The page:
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Cheney Free Press
Cheney , Washington
August 21, 1964     Cheney Free Press
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August 21, 1964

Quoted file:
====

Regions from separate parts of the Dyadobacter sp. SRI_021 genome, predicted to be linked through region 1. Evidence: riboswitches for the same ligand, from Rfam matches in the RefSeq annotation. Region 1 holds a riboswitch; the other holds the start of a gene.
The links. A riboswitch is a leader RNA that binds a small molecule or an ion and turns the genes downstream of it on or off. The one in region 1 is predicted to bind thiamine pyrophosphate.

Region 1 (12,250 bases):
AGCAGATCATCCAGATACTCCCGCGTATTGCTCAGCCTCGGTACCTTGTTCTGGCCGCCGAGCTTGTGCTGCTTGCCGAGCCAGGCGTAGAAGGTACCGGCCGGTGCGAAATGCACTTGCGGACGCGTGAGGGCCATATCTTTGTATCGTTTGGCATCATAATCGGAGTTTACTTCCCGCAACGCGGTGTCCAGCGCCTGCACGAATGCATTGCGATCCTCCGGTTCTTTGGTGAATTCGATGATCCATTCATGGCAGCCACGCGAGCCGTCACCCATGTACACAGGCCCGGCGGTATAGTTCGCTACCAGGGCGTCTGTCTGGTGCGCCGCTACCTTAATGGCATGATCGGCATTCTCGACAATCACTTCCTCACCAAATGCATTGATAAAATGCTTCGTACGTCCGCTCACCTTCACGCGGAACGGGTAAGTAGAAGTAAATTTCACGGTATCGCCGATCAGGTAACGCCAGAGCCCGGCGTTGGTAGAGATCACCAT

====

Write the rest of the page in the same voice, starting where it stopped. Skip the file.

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Page 2 Cheney Free Press Friday, August 21, 1964 J CHEN]EY FREE PRESS ESTABLISHED 1896 PUBLISHED AT 412 FIRST ST., CHENEY, WASH. Entered at the Post Office at Cheney, Washington, as Second Class Matter under the Act of March 5, 1897. Issued every N ATIONAL EDIIORIAL Friday morning at Cheney, Washington. [ [AC(TIp_IN Spokane County Subscriptions ................................ $4.50 per year v- . r-vl &apos;  "-" -Iwt? All Other Subscriptions ........................................ $5.00 per year G. T. FROST .................................. PUBLISHER JACK PIERCE .................................... EDITOR One Kennedy Is Plenty, Two Is One Too Many If Bobby Kennedy's senatorial am,bitten in New York weren't such a serious matter, it could be regarded as one of the greatest j,okes of the year. The joke, unfortunately, is on the residents of New York nd this ration. Kennedy has about as much business rep- resenting New York as Frank Sinatra has being mayor of Seattle. His decim'on to seek the senate sea,t from New York is without any questionable doubt based on pursuit of personal power and position. It is not, and cannt be regarded as having the best inter- ests of the New Yorkers. The saddest thing abouc this wlmle de- bacle is that he probably will win the elec- tion if he is ominated One of these days, vhen it may be too hte, it will be realized that these Kennedys are power grabbers, bent on promoting their own images. They :ave their fortunes made. thanks to old Joe, and nw they intend to dictate and manipu- late the fortunes and lives of others. Bobby Kennedy has stated over and over that "all tim jobs open to lm are slowly being eliminated." One thing 'he hasn't men- tioned is that he ,holds a pretty good job right now. Why the big rush to quit the job as Attorney General? Could it be this wasn't Ms actual fur, cti ,at all during the years `his brother was running the country. Wht .loft- ier governmental portion could a man want than a cabinet seat in the U.S. government? New York, obviously, is to serve as a sprin,gboavd for his long-range plans. New York `has produced more presidelts, presiden- tial rominees and presidential aspirants than perhaps ,any otlmr state. Bobby kn.ows where the gravy is and he isn't wasting any time getting a spoon full of it. The late president once remarked that "if anything happens to me Bobby will take up the mantle where I left off." It certainly appears he is bent on doing just this. With two Kennedys in the next Congress, if this is to be, the ever-growing Rberal wing of the nation,l legislature will have gained one more foot hold. If Bobby gets his latest whim and is eleCt- ed, there may be no stppng this family. Peter ,and Pat Lawfard, who are now firing in New York, may decide to represent Califor- nia. lse, who has been junketing in Europe, may take over Joe's old job as a, mhassador to England. Jackie could do the same in France . . . and maybe Caroline can be our now spokesman in the United Nations. Don't laugh, because it may not be s ridi- culous ,as it seems. Let Them Be Armed It won't be long now until the sctml bells figuratively, if not "flways literally--rir, g again. And millions o.f youngsters, some ea- ger, some with hgging feet, will resume their educations after summers which one hopes were filled with events and adven- tures that will be long remembered. In recent years, there ,has been vast lit- erature on the subject ,of American educa- tion. R has been compared, favorably and unfavorably, with that of other natiens, not- ably England and Russia Each of these dif- feaing systens, it seems, has its own particu- hr goals and prin, ciples, and each ,has its advantages rand disadvantages. But, here at home, there is a strong and growing feeling that American education in all its levels too often leaves out an essential. That essential is the inculca'Uon of a real lvnowledge of what free and representative governTmnt stands for and requires of its citizens and, with that, a ralization of what this means in every facet of life--business, the proes- sions, the arts and crafts. Our young people are growing up into a worm torn with bitterly (p,posed ideologies. In this, the battle for men's minds is all im- portant. Its outcome will determine what the world of tomorrow is to be. Let those young people be ,armed with the truths they will need. Creeping Socialism No Longer Creeps "Creepin*g Socialism," as they used  call it, is no longer creeping. As ,a matter of fact, it seems to be leaping at us f,rn all direc- tions. An ,article appearing in "The Whington Newspaper" this month shows in simpied black 'nd white just how ar Big Govern- ment has gone. It might pay to consider some o these facts, aRd then to conider which Party, and which m,an is trying to at le,at hold this spreading government in,fluence in our fives. For instance: "One out of every 13 working Americans is on he Federal payroll." "One out of every eight factory workers is employed on government work." "One-third of all profes'sional and tech- nical workers is employed on ,government work." "The Atomic Energy Cmmnission owns nfl uses more machine tools than Geneva Motors, Ford and Chrysler cmbine." "Post Office Department vehicles exceed car registrations of seven sates." "The Federal Government owns 800 mll- li,on acres of landone-t 'hrd of the nation and 421,000 buildings." "Purchases of the Air Force in the last three years exceed the total assets of the Perm,syvania Rilroad, U.S. Steel ariel Stand- ard Oil of New Jeey worMwide." If that isn't convincing enough, digest these concluding facts: "With the national deficit running around 'six biIlion dora,s a year,' the Federal Govern- ment is losing money at the rate of $500 millions a moh; $16,666,666 a day, or $694,444 per hour." Needless to say, YOU :are paying for this massive mismanagement. Whether you want to continue this mess is something that will have to be decided at the polls in November." 30 Years Ago 1934 By operating oR the lewest budget in its, ,history Cheney School District 20 has been able to reduce the outstanding general fund warants approx- imately $30,000 ad other funds were ,ao reduced con- siderably. Last year's budget of $33,368.08 was by far the low- est in the , history of te dis- trict. This y eas budget, p- proximatel $59,000, s a trR2e higher due to buiMirg and e- quipment upkeep arrcl .hiring ,an additional teacher. The fol- lowing hawe .been enwaged to Otine Visby, at Amber. She died Saturday foewing four days 'ness of infantile paraly- sis. Besides ,her mother, five sisters and six brothers sur- vive. Miss Alice Lucile Ratcli/fe arid Arthur C. Woodward were married Turschy, August 16, in Spokane by t,h e Rev. Joel Iarper of Westminkster Con- gregation,al Church. s ClmrRtte Iuthan and Dave Williams were married Wednesday by the Rev. Joel Harper in Janet Young's apart- ment in Spokane. Leon Webb, Bill Horn and Iaold Hol'mqist :have organ- drive buses: Spangle ,route, ized the City Transfer Sexvice. DonaId Lambert; Lance Hill Their office is next to Me- route, Robert Kirkpatrick; Bad- Donald's tailor shop. ger Lake route, Earl Parker, -- and Fish Lake mute, Wlter[ 20 Years Ago KI Southwest Spokane [ r el9ff 44 County 4-H Clu,b-commtmity[ Ha ry Hus o Se,atfle, son Fair will be held September 7 lot Mr. and Mrs. Alex Huse, was and 8. Officers of .the Fair are elected Saturday in EUensburg to :head the state central com- W. W. Brown, president; L. W. Rietz, vice presideut; O. E. t!ale, treasurer; B. O. Killin, secretary; KenneCh Conley, supt. 1;ivestock, open. el,ass; Sam Sunderand, su, Ft. livestock, club class; W. W. Pierson, supt. orses; Bob Kirkpatrick, en-'y clerk; Mrs. C. A. Bottarf, supt. of women's dpt. Mrs. W. W. Brown, supt..of 4-H club girls; Mrs. A. B. Cutting, director Camp Fire Girl, and Mrs. June Bernard and Doris Jansen, en- try clerks. Funeral services were held Tuesday f0.r Miss Sophie Via- by, who was spendir,g ,her va- cation with her mother, Mrs. mittee of .he Democratic par- ty. Eastern WaPhington college has an, noueed its lhns for co operation with the veterans' adminstratr and the gover- nor's comnlunity committee for brhnging the benefits of public law 346, the G.I. hill, to dis- charged service men and wom- en in eastern Washn. Miss Eleanor Rudolf, daugh- ter of Mr. and Mrs. Cal Ru- dolf, and Sgt. Charles Wd, son of Mr. and Mrs. A. H. Ward of Independence, ova, were united in marriage August 20 in the Methodist church with Dr. H. J. tass reading the VOWS. Miss Dorothie Sargenat of Amber and Sgt. Woodrow Wil- son of Geiger Field were um- ed in marriage August 19. J. L. Foulon ,has purctmsed the home pce of David as- ton, one qarter mile west of Cheney. 10 Years Ago 1954 Van W. Emerson, county suprintendent of selmls, has announced teacher assignments for non,high school district ir, the area as follows: Hayford Idamae Judd; MarshallHu- bert Fol, Kathleen Foy, Grae AV, Omer Pence, Vigin Hair a,nd M, ar G. Judd; Four Lakes Delbert Spear, OarmeRa Con- os and Ida Phi':lips; Sunset-- F. Clyde WaLker, Elsie Lan- phere and Rea Hopper; Am- ber-William Hibbard and Co- ra Bell; Windser---Clarence A. Reed, and Glenora-- Herbert Sitton and Velma Hadlin. There is now a saying by,could place a few atomic de- some people around Washing- I vices around this nation in stra- ton, "Let's be thankful the Su- tegic locations, principally in preme Court takes a summer lthe major cities, there could recess while there is still a I conceivably come a time when country left." the Communists were ready, * * * ]they would go to the White For in one of the closing de-I House, and say in effect, "We cisions of the session the Su- are now ready to insist that A freak accident while re- pJving a harvester on his fath- er's farm brought instant deaYh Morday to Peter Albert Mar- tin, 43, of Wilbur. Mrs. Mar- tin is the former Dorothy Voight of Cheney. Pators o,f the postal service a,re urged to install house num- bers and siutable boxes or slos in xeadiness for city marl de- livery accodg to Mel Jones, Cheney postmaster. As late as 1920 Children un- der five in the United States were dying of diphtheria at the rate of 140 per 100,000. preme Court may have well rendered th e nation's screen of ra- dar outposts, the network of air fields a n d Polaris submarines impotent t o protect the n a t 1 o n c.W. Harder against atomic blackmail. This could all be contained in the decision that declared illegal authority given govern- ment to deny American pass- ports for travel abroad by citi- zens who are members of Com- munist organizations. In considering this point, it must first be borne in mind that any American who subscribes to Communism first of alI has no belief n the American sys- tem. lie is committed to the proposition that this nation should be under Communist rule. In addition, it is a pretty sure thing he is also a zealot. With this in mind, it is now well to consider what it means for such communist zealots to have freedom to travel. Potent atomic weapons can now be contained in fairly small packages, perhaps no bigger than a suitcase. There has long existed a be- lief that if a foreign power, you meet certain demands. If not, here is the list of cities that will be destroyed." The entire defense forces of the United States would be powerless to take any action, because everything is designed and geared to intercept and prevent the arrival of atomic weapons being delivered from an outside source. Such a strategy could give the Communists a victory with- out any major military action. Thus, CongressAn 1950, tak- ing the viewpoint that it is dangerous to the security of the nation to have Commun- ists going out and coming into the nation at will, passed the law which permitted control over these native, home grown Communist fanatics. But now the U.S. Supreme Court has stripped this protection from the nation. Of course, some may argue that it is difficult to bring atomic devices into the nation, as obviously such items would hardly pass through customs. On the other hand, no one, even those charged with prevention of smuggling, will say it is impossible for returning trav- elers to smuggle items into this nation, or any other nation. So, with this action by the Supreme Court, who can any longer say that the Trojans were foolish in taking in the ' Greek wooden i such as the Kremlin gang, horse. ) Nations] Federation ot IndvpsndsntNewsSUSlnesI, Conservation CHENEY By Clarence A. Kelley Nearly every community has a water problem. One-rough of the population today is troubled with water shortage, poor water or both. And the prospects are for even more difficulty in the future. Why is this growing con- cern over water? Is :there tess water thn fornerly? Or are we simply using more? According to experts, there is just so much water. Except for negligible amounts newly created or destroyed by chem- ical changes, the earth s water sup ly rlrlains con:s.a,nt. It is understoed that average annual precipitation in the United State,s is about 30 inches. This amounts to about 4,300 bP.lion ffall,ns a day. That is our total water supply. Four Times Average Total streamflow derived from surface runoff ad ground water amounts to about 8.5 inches a year, or ab<mt 1.,200 billion gallons a day. That is the p0tenti'al sstained supply for direct hum, an use. It is more than four times the average daily use now, about two times the predied re- quirements in 1980. While the potential supply of water affter tr'anspimon and eaporatiort remains con-! slant, needs for ,human use pyramid with growing polaU- laffon. Expanding industry and rising standards of 'tiring re- quire more water per person to satisfy the America way of life. Cllected data shows that while United States population d'otbled, total water use, other than for power, increased four fold. By 1960 it was up an- other 59 per cent from 1950. Water needs are expected to more than double again by 1980, while population increas- es 45 per cent. Average daily use far a'll purposes ircreased from 600 gallons per capita in 1900 to 1,100 gallons in 1950 and 1,500 in 1960. By 1980 the courttry will be using 2,300 alons of waer a day or every man, woman and child. Nearly i00 raft,lion people in 'l'ooid protection has brought the United State's have re- the figure down to a fraetion]ceived a! least partial protect- of this rate and could reduce ire inoculation against polo, it to ,near zero---if all children J but outbreaks still o e c u r received the tox,oid, amorrg the unimmunized. Washington Bar Association Every ow and then you hear of some court inw>king its "inheren.t powers." For ex- ample, the other day a court I used these powers to dismiss 1 law suit as "sham, ficticious, and without merit." A court's "inherent power" involves powers which exist even ff not provided for by statute. Tim legislature often cofirms such powers, by ex- panding or limiting them, or by saying how they may be used. The inherent powers of a cou,rt include the power to preserve order, compel obedi- ence to judgments, control its ministerial officers arid others, compel witnesses o attend trials, administer oatt and amend and control its orders. Courts Have Power Every court has inJherent powers proper to it. A court handling wills, for example, was held to have inherent pow- er to order an estate restored after it had been distributed trader a decree later reversed on appea. Among such powers, a court may: By contempt proee,e.ngs protect its dignity and prevent interference with i proper work. Make rule,s of procedure not in conflict with the con- stitution or states. Permit a pauper to se with- cut paying court costs, etc. Call and exa,mine witnesses; control time of taking deposi- tion; appoint an interpreter; order meals, edging, and transportation for jurors. Correct cl,erical errors in its record; set as'de a judgment void on its ace; take steps to en,force a judgment. Appoint employees; create a remedy for a wrong in absence o statutory provision there- for. (This column is written to in- form, not advise. Facts my change the application of the law.) TRAFFIC TIP When approaching a bicycle rider from beh,n!d, watch t,he way he turns his head, traffic police warn. The direction he turns his had usually will cor- respond to the dire:c,Uon he turns the bike. NOTICE OF HEARING ON FINAL ASSESSMENT ROLL City of Ceney, County of Spokane, State of Washlngton.--ss Notice ts hereby given that the As- sessment Roll for Local Improvement District No. 10 of the City of Cheney, has been filed with the City Clerk of the City of Cheny and that the City Council of the Cty of Cheney bus fixed the 8th day of September, 1964 at the hour of 8:OO P. M., on said day, the City Council at its Council bets i) the City Light City of (dheney, Cher, ey, as the date and hour for a on. said Assessment Roll. Notice is further given that sons who may desire to shall make their objections in and file the same with the at or prior to the date and for said hearing, aml that at and place fixed for said at times to which the bearing adjourned, the City Council as a board of equalization pose of considering said and that at said hearing, the City cil will consider the ojections will correct, revise, raise, lower, or modify the roll or an- part or set aside the roll and order sessment to be made de novo, the conclusion thereof corfirm by ordinance. By order of the City Council: Roy Foss, City Clerk By: Rosina Fairbanks, His (Aug. 14-21) NOTICE OF HEARING oN ASSESSMENT ROLL City of C?neney, County of of Washington.-- ss Notice is hereby given that sessment Roll for Local District Number 11 of has been filed with the City the City of Cheney and that Council of the City of Cheney the 8th day' of September, hour of 8:00 P. M., on the City Council at its bers Jr* the City Light Build City of C%eney, Cher*ey, as the date and hour for a on, said Assessment Roll. Notice is further given that ! sons who may desire to object shall make their objections and file the same with the at or prior to the date and for said hearing, ad that at and place fixed for said at times to which the hearing adjourned, the City Council as a board of equalization for  pose of considering said and that at said hearing, the oil will consider the ejections will correct, revise, raise, lwer, or modify the roll or ant part or set aside the roll and order sessment to be made de nose, the conclusion thereof cowfirn by ordinance. By order of the City Council: Roy Foss, City Clerk By: Rosina Fairbanks. H I 14-21) / /( /, RPM MUftI-MOTIVE 6REASE IS TOU6H AND VERSATILE This new multi-purpose grease offers greater protec- tion than any other similar grease, in wheel bearings, chassis points, track rollers and general automotive lubrication. It forms a tough film that fights moisture, rust and extreme temperatures over 500 F... even under extended lubrication intervals. Convenient 14 oz. cartridges are leakproof, easy to load. RPM Multi-Motive Grease is available in car- tons of 12 cartridges complete with lever-type grease gun ................. e For any Sfondard Oil product, call AL HASKI NS Ist & Kallispel  235-6378 J This will be th(00 shortest l00ord ever held! IT'S A FACT-OUR '64s ARE BEST-SELLING FORDS EVER! WE OFFER YEAR-END ON 'EM,,, SO OUR BIG S[ WOH'T LAST LONG! SEE YOUR LOCAL FORD DEALER! HE'S A GOOD MAN TO KNOW! 402 Second Street RATCLIFFE COMPANY Phone BE 5-6238, cheneY'!